Innovation Generation

Scott Reeves
Executive Director, Secondary Academic Affairs

The Westerville City School District (WCSD) is the recipient of approximately $1.4 million for its participation in the Innovation Generation initiative, which is affiliated with the national Pathways to Prosperity Network and supported by the Harvard Graduate School of Education and Jobs for the Future.  The program received a total of $14.4 million in funding during the State of Ohio's first Straight A Grant cycle.

The Innovation Generation initiative establishes career pathways into vital industry sectors in the central Ohio area.  School districts, higher education institutions and business will work together to help students earn the credentials needed to fill some of central Ohio’s fastest-growing jobs.

Successful completion of the program provides students with industry-specific learning and expands the next steps students will be able to take once they earn their high school diploma. Participants will be taking college-level course work that will allow them to graduate high school with specialized certifications and progress toward an associate degree.

Participating school districts will provide a different array of program opportunities for their students. Students who want to complete an associate degree or pursue a four-year degree will have a significant head start if they complete any of the program’s pathways. Students in WCSD will be able to learn about and pursue careers in Health Care, Advanced Manufacturing and Business/Logistics.

The Health Career pathway is a collaborative initiative with nine school districts, Columbus State Community College (CSCC) and numerous industry partners.  WCSD high school students will be able to take CSCC course work beginning in the 2015-2016 school year, which will lead to three industry-recognized credentials:  Pharmacy Technician, Clinical Lab Assistant, and State Tested Nursing Assistant.  In addition to traditional classroom work, the program includes advanced distance learning labs to provide a variety of virtual instruction.  WCSD students can begin the pathway in their freshman, sophomore or junior year, depending upon when they take the coursework that leads to the CSCC courses.

The Business/Logistics pathway includes three school districts, Columbus State Community College and industry partners.  WCSD students can begin the pathway in their freshman, sophomore or junior year, depending upon when they take the coursework that leads to the CSCC courses. Students will be able to graduate from high school with a certificate in electronic marketing and 31 semester hours from Columbus State Community College.  This earned college credit puts students on track to complete a two-year degree in marketing or supply chain management with one additional year of course work.  They will be on pace to complete a four-year degree in only three years.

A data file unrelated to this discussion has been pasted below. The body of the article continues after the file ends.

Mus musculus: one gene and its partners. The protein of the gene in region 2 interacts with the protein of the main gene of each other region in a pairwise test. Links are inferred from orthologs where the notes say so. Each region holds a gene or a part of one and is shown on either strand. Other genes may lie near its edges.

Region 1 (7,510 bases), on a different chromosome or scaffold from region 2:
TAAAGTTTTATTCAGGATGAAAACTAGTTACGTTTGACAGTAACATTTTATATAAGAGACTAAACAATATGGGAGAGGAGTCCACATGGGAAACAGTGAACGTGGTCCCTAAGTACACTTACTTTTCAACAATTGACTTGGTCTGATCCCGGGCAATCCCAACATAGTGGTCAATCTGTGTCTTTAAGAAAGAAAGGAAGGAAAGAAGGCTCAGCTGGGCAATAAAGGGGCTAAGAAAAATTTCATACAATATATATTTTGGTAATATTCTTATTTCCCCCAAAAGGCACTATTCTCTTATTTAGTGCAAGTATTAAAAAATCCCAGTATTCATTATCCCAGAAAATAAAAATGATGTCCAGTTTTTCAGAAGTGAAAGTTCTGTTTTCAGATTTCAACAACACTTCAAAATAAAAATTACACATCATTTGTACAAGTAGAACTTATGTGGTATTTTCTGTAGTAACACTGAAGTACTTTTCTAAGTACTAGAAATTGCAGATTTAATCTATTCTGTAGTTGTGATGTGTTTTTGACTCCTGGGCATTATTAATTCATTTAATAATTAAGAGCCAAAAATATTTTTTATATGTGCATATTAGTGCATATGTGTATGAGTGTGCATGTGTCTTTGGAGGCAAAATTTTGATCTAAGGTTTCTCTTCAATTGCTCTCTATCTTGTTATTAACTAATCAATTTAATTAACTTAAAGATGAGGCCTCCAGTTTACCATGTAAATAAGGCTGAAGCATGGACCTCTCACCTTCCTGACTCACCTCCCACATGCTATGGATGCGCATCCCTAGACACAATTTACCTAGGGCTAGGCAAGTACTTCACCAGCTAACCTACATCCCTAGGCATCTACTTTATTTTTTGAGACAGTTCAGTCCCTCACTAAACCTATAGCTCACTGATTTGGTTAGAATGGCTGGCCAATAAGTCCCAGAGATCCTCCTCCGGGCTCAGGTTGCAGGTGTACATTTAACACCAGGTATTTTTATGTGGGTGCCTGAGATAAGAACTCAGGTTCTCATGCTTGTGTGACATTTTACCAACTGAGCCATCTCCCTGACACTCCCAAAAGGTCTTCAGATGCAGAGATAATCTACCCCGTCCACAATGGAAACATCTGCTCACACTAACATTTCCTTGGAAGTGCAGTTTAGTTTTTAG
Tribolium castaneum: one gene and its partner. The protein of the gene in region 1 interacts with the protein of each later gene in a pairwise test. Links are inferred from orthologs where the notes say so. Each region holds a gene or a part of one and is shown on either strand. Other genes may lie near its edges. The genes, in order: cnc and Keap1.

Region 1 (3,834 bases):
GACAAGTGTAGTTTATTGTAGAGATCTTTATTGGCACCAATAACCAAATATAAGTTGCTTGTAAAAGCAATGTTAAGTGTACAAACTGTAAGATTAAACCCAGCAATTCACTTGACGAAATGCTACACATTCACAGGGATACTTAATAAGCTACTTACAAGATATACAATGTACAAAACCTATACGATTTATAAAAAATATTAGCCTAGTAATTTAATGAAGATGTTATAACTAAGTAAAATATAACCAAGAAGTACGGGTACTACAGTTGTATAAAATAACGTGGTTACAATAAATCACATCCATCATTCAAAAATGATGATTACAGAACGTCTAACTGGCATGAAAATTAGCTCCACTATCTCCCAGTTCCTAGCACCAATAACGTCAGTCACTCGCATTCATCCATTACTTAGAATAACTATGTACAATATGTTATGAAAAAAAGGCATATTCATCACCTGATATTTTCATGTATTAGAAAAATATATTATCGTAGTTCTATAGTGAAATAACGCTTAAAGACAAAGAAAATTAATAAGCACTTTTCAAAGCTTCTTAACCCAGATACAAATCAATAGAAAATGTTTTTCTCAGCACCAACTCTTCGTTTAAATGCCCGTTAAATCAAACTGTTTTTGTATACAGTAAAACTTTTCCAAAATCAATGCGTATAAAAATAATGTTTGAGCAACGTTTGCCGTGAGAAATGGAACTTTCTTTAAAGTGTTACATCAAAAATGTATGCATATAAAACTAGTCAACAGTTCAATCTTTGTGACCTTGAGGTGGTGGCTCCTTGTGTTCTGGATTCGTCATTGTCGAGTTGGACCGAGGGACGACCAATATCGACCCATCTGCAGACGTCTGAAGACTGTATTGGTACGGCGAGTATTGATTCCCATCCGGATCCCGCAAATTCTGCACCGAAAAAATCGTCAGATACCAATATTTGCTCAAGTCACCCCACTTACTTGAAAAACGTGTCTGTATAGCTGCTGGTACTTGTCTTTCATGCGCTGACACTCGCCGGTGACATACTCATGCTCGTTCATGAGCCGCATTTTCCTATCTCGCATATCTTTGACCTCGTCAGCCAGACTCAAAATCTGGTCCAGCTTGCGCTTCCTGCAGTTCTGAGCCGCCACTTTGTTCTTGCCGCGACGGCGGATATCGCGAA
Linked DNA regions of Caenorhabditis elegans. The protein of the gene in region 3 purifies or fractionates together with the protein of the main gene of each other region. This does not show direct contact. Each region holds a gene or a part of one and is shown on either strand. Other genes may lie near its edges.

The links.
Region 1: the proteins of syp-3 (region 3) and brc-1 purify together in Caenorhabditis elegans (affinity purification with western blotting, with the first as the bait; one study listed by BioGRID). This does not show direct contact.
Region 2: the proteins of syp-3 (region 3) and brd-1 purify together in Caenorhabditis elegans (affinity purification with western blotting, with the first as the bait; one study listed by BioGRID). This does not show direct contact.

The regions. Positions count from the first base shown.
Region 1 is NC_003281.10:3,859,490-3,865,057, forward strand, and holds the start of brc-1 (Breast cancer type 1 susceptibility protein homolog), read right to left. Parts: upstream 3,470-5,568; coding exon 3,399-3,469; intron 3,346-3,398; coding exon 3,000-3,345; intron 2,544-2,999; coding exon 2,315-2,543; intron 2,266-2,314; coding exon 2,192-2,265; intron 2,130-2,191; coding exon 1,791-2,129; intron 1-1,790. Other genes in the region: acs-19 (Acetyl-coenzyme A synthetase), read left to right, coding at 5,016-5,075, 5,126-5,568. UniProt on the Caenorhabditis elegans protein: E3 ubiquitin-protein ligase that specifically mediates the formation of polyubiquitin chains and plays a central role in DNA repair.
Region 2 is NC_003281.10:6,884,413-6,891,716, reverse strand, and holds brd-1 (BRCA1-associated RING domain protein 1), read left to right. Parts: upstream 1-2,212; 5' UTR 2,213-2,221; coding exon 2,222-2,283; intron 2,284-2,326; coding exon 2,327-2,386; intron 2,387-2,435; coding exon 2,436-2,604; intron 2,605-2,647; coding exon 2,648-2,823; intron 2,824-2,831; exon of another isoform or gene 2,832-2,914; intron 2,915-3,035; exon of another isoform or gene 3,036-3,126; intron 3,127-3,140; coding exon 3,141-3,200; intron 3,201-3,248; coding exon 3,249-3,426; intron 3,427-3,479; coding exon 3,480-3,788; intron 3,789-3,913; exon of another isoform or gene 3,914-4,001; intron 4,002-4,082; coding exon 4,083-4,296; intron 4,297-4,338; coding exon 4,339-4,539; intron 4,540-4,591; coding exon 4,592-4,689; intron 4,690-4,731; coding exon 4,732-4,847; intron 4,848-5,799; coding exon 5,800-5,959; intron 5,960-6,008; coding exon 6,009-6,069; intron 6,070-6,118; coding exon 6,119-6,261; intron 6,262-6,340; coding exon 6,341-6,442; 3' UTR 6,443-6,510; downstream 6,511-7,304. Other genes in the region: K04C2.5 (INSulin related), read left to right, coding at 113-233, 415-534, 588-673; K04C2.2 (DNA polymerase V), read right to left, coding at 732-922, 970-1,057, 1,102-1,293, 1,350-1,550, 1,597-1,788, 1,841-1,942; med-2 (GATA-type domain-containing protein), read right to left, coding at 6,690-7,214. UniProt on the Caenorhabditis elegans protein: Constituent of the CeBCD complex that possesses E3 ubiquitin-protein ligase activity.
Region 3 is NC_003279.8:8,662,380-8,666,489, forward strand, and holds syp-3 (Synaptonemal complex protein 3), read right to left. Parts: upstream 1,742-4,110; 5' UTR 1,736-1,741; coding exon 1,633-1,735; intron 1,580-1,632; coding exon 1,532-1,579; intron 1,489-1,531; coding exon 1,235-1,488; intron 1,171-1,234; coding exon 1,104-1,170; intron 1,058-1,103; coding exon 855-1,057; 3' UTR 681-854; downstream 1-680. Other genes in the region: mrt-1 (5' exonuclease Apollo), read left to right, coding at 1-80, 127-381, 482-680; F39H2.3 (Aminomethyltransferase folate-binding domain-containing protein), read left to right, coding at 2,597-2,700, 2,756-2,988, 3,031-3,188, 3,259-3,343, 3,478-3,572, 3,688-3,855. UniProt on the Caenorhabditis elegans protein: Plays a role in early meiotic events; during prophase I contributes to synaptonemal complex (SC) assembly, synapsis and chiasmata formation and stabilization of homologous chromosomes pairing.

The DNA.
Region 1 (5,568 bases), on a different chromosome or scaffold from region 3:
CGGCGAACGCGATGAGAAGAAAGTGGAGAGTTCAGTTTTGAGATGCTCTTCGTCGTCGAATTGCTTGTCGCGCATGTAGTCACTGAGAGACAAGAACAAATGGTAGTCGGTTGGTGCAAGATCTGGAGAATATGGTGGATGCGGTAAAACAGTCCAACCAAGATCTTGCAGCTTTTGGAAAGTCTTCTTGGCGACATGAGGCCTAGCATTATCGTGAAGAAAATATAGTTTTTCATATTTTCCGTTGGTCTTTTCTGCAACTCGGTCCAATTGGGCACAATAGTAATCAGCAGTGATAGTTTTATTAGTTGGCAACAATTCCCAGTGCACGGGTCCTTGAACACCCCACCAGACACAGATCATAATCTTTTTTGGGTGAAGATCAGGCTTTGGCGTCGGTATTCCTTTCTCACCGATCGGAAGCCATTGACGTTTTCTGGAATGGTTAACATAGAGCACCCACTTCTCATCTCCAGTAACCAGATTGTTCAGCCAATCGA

The Advanced Manufacturing pathway is a collaborative of 10 school districts focused on preparing students for careers in computer-assisted manufacturing. In WCSD, this pathway consists of an elective course that seventh-grade students will have the opportunity to take.  The course embeds fabrication technologies in education through nine mobile fabrication labs (MIT Mobile Fab Labs) located around central Ohio, while also forming an entrepreneurship center for economic development and job training, thereby strengthening local economies.  “Fab Labs,” which will be available to students at their home schools, offer advanced distance collaboration with other participating districts. Fab Lab hubs will connect schools and other advanced manufacturing partners through curriculum, internship and mentorship opportunities.

DATASTRONG

WCSD also will gain access to additional resources for its participation in the DataStrong initiative, which was awarded $8.9 million in funding during the second round of Straight A grants. Through Data Strong, a consortium of 15 school districts and the Educational Service Center of Central Ohio will create a data-driven system to automate the complex and labor-intensive task of matching individual students with adults best qualified to help them succeed.  The initiative also will enable strategic decisions about matching organizations, employers, schools and students.

DataStong also will help address challenges faced by the Central Ohio Compact, which is a collaborative effort among school districts, higher education and industry to double the number of adults who have postsecondary degrees or certificates in four critical industry sectors: advanced manufacturing/robotics, business logistics, health care and information technology.

This initiative supports those school districts that are involved in the Innovation Generation initiative. This grant provides some much-needed technical support and creates a data resource that will be invaluable to our efforts to help students succeed in college and, ultimately, in their career.